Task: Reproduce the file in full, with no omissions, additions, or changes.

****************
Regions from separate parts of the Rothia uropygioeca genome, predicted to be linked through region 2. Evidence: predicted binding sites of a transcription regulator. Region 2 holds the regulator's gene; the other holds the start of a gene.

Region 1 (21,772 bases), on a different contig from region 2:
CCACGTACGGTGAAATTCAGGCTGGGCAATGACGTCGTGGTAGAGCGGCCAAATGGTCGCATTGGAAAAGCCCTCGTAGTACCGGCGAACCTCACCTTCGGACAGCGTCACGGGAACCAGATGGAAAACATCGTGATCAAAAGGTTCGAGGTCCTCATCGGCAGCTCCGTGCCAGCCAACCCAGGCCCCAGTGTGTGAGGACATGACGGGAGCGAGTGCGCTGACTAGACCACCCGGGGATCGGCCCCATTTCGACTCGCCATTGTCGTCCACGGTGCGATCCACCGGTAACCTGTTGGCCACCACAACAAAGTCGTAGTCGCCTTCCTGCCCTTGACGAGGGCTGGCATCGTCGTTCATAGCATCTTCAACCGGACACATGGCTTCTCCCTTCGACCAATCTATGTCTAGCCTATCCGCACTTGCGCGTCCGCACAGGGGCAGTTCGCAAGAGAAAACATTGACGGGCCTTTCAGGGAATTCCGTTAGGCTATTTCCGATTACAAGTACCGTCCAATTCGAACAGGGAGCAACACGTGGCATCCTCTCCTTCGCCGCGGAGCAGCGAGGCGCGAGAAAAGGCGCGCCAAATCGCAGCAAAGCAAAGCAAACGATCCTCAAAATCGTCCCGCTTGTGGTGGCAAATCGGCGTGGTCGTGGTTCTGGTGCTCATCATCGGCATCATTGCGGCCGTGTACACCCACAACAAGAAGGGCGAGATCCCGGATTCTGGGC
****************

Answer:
Regions from separate parts of the Rothia uropygioeca genome, predicted to be linked through region 2. Evidence: predicted binding sites of a transcription regulator. Region 2 holds the regulator's gene; the other holds the start of a gene.

Region 1 (21,772 bases), on a different contig from region 2:
CCACGTACGGTGAAATTCAGGCTGGGCAATGACGTCGTGGTAGAGCGGCCAAATGGTCGCATTGGAAAAGCCCTCGTAGTACCGGCGAACCTCACCTTCGGACAGCGTCACGGGAACCAGATGGAAAACATCGTGATCAAAAGGTTCGAGGTCCTCATCGGCAGCTCCGTGCCAGCCAACCCAGGCCCCAGTGTGTGAGGACATGACGGGAGCGAGTGCGCTGACTAGACCACCCGGGGATCGGCCCCATTTCGACTCGCCATTGTCGTCCACGGTGCGATCCACCGGTAACCTGTTGGCCACCACAACAAAGTCGTAGTCGCCTTCCTGCCCTTGACGAGGGCTGGCATCGTCGTTCATAGCATCTTCAACCGGACACATGGCTTCTCCCTTCGACCAATCTATGTCTAGCCTATCCGCACTTGCGCGTCCGCACAGGGGCAGTTCGCAAGAGAAAACATTGACGGGCCTTTCAGGGAATTCCGTTAGGCTATTTCCGATTACAAGTACCGTCCAATTCGAACAGGGAGCAACACGTGGCATCCTCTCCTTCGCCGCGGAGCAGCGAGGCGCGAGAAAAGGCGCGCCAAATCGCAGCAAAGCAAAGCAAACGATCCTCAAAATCGTCCCGCTTGTGGTGGCAAATCGGCGTGGTCGTGGTTCTGGTGCTCATCATCGGCATCATTGCGGCCGTGTACACCCACAACAAGAAGGGCGAGATCCCGGATTCTGGGC